Originally published on Fri May 11, 2012 7:10 am

Charles Baird will be alone on the island for one year. He'll able to send short text messages, but won't be receiving any. By freeing himself from all media, he expects to have enough time to make a documentary about himself.

6:58am

Fri May 11, 2012
Around the Nation

18-Month-Old Girl Turns Up On No-Fly List

Originally published on Fri May 11, 2012 7:10 am

JetBlue Airways apologized after removing a passenger from her flight because she was on a no-fly list. The passenger looks innocent enough — maybe because she's 18 months old. Her mother told WPBF-TV in Florida that the idea her daughter is a threat was "absurd" and "made no sense."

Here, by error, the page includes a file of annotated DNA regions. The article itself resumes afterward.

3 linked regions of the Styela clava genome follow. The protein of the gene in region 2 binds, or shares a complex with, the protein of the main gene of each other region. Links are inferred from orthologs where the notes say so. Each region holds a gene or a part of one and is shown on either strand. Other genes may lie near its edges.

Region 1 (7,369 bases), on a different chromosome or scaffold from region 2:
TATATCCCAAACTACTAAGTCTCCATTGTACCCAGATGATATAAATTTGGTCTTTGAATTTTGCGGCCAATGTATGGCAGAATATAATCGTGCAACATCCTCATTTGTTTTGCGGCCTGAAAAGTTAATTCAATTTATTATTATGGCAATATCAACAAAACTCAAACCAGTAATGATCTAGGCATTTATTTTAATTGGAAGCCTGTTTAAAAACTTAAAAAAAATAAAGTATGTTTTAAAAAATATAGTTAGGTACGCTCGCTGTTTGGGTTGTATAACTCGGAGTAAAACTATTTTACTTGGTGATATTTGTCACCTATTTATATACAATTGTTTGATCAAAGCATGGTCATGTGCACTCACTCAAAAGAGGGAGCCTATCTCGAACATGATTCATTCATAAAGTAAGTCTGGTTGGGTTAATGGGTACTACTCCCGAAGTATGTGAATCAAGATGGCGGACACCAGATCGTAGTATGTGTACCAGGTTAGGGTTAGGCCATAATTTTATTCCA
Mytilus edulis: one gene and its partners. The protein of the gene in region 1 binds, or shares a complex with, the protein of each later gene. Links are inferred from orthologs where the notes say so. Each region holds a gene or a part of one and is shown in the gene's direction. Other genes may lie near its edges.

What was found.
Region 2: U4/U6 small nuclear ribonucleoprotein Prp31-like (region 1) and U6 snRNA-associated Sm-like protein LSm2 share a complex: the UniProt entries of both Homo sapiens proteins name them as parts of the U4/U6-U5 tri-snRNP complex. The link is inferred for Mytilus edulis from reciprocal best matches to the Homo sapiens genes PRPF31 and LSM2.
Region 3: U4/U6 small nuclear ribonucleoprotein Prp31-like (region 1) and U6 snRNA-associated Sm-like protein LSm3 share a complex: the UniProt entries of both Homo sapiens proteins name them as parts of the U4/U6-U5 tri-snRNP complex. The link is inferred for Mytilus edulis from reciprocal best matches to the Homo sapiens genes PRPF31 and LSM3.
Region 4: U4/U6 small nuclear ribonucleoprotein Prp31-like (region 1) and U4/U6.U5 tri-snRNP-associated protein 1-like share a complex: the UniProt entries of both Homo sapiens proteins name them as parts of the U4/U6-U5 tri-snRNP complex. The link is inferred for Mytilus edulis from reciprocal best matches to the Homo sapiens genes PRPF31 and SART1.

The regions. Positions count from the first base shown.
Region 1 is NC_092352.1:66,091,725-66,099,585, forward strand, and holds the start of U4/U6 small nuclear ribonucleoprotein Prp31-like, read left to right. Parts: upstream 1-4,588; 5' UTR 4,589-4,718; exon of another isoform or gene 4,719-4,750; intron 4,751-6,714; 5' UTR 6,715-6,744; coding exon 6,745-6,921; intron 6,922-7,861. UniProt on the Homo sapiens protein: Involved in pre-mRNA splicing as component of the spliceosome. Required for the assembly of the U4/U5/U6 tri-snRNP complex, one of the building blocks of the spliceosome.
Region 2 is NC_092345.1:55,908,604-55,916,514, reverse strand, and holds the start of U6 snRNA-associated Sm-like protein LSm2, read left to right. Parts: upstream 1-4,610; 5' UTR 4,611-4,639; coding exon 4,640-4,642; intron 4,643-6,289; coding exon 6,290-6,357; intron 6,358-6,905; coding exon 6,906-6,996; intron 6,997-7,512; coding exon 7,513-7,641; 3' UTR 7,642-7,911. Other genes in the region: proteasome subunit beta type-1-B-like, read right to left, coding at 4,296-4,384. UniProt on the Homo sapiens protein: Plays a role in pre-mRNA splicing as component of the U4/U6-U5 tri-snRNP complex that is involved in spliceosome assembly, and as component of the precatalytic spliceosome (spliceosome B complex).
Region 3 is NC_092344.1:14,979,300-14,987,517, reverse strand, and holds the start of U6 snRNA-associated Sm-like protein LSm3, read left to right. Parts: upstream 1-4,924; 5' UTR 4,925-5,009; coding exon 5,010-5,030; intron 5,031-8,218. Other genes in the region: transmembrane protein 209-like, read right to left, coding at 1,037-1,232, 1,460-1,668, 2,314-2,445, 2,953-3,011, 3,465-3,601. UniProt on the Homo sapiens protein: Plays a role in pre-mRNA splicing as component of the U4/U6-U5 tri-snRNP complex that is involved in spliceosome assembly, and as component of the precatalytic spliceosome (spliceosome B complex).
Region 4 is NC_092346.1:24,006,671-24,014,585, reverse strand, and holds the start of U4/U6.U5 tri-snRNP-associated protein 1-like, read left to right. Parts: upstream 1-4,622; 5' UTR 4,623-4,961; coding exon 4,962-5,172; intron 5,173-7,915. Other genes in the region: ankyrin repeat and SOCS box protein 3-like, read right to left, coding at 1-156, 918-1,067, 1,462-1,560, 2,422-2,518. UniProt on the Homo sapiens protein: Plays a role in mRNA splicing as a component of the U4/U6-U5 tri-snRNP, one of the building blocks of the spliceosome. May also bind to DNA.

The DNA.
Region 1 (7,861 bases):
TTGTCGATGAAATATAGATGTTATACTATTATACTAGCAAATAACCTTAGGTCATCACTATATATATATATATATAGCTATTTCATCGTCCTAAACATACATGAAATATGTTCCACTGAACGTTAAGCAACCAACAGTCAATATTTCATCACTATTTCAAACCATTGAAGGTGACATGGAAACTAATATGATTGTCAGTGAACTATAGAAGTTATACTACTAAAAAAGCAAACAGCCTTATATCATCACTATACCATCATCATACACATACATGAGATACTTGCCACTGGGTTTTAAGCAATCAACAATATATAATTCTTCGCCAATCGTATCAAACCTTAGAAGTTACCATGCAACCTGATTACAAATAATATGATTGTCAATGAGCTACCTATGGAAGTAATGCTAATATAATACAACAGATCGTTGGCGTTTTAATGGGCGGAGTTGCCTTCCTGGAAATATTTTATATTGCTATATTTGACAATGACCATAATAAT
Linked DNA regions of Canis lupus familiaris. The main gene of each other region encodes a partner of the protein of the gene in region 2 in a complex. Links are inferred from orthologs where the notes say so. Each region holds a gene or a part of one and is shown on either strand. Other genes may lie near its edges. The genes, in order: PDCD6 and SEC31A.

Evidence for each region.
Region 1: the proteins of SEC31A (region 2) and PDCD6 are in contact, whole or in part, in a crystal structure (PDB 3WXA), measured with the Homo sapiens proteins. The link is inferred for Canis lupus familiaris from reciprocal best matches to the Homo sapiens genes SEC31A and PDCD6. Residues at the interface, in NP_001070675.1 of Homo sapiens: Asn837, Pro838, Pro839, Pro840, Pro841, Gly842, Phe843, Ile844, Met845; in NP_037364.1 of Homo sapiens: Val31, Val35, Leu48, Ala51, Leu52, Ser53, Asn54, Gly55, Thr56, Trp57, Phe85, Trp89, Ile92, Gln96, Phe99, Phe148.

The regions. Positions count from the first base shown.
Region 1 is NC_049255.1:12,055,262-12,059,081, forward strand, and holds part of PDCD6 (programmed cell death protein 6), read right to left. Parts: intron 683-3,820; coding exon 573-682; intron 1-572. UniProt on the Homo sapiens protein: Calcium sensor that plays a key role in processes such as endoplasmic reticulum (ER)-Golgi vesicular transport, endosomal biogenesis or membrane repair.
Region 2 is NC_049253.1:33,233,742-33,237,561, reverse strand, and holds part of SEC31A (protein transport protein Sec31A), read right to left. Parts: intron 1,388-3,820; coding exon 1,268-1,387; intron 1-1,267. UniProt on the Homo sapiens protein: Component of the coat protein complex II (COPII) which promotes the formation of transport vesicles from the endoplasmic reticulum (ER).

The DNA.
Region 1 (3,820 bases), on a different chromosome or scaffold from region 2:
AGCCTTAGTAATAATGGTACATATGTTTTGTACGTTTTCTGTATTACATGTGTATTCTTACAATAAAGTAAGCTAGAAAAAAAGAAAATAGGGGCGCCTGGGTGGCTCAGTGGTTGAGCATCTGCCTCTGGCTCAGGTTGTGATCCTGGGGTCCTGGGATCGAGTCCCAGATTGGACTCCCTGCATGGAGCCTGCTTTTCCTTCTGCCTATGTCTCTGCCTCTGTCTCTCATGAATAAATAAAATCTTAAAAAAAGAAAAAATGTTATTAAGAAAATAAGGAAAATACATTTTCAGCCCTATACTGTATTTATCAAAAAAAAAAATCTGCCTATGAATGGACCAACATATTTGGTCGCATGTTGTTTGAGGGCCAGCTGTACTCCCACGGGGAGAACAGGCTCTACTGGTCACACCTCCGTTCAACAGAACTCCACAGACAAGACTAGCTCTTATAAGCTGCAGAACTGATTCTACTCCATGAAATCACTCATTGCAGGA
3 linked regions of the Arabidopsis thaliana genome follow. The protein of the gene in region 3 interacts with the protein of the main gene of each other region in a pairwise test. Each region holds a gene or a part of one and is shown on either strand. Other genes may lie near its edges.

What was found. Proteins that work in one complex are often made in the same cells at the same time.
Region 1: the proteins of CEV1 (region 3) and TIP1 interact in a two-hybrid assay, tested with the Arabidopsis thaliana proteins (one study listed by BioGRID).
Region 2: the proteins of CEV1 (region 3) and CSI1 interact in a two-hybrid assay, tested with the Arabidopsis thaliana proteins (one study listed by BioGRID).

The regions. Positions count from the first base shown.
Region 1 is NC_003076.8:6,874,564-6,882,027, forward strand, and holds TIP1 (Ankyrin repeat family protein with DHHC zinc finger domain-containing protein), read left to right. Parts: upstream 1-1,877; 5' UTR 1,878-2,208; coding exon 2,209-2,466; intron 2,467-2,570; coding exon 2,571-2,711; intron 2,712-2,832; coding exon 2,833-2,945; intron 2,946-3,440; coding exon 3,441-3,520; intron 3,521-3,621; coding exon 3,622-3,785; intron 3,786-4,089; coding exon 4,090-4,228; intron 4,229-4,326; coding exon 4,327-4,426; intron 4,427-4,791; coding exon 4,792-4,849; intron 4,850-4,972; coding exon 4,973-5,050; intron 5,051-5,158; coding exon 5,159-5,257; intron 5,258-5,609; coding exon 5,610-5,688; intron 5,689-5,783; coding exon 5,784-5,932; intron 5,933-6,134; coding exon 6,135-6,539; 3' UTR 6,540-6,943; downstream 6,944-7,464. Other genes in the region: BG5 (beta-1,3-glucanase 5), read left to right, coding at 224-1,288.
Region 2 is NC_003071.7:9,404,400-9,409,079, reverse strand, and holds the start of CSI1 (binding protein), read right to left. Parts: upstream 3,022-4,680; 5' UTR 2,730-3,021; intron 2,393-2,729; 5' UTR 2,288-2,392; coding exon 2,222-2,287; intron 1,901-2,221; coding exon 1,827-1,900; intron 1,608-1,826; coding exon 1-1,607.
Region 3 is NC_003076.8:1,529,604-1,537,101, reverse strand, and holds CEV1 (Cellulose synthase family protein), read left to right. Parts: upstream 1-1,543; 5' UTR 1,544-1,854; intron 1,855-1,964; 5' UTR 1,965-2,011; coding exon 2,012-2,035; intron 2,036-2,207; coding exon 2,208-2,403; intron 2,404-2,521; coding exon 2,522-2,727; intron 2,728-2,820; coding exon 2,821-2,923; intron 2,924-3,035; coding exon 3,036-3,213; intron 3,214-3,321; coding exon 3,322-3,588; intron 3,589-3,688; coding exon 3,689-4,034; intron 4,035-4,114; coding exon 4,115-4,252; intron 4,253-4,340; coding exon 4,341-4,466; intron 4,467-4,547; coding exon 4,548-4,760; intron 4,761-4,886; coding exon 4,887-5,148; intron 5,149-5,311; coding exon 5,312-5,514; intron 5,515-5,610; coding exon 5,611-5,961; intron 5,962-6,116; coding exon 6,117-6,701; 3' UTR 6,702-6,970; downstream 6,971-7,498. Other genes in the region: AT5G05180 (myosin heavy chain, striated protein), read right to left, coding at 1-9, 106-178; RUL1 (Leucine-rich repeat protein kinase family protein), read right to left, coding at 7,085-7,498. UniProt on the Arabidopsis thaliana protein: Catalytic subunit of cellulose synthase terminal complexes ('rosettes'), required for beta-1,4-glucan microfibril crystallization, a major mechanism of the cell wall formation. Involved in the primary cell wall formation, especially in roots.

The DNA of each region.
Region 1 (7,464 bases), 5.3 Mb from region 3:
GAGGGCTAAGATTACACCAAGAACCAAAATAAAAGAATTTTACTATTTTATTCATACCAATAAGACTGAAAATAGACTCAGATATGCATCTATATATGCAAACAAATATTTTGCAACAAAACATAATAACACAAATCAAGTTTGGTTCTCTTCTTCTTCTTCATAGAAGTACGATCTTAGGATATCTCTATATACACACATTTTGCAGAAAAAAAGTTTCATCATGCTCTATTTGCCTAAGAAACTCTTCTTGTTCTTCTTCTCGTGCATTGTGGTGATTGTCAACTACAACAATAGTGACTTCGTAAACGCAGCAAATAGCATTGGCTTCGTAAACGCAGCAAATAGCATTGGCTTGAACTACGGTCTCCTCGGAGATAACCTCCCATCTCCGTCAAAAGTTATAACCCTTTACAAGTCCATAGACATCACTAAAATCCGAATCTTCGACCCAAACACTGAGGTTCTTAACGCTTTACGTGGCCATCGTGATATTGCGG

5:29am

Fri May 11, 2012
Business

JPMorgan Chase Loses $2 Billion In Risky Trades

Originally published on Fri May 11, 2012 7:10 am

Transcript

STEVE INSKEEP, HOST:

It's MORNING EDITION, from NPR News. I'm Steve Inskeep.

DAVID GREENE, HOST:

And I'm David Greene. Good morning.

JPMorgan Chase has acknowledged losing at least $2 billion over the last six weeks in an investment strategy that went awry. The losses are a big embarrassment to a bank that's usually seen as one of the best-managed on Wall Street. And the incident is already prompting new calls for tighter restrictions on bank trading.

NPR's Jim Zarroli reports.

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5:14am

Fri May 11, 2012
Election 2012

Romney Apologizes For High School Bullying Incident

Originally published on Fri May 11, 2012 7:10 am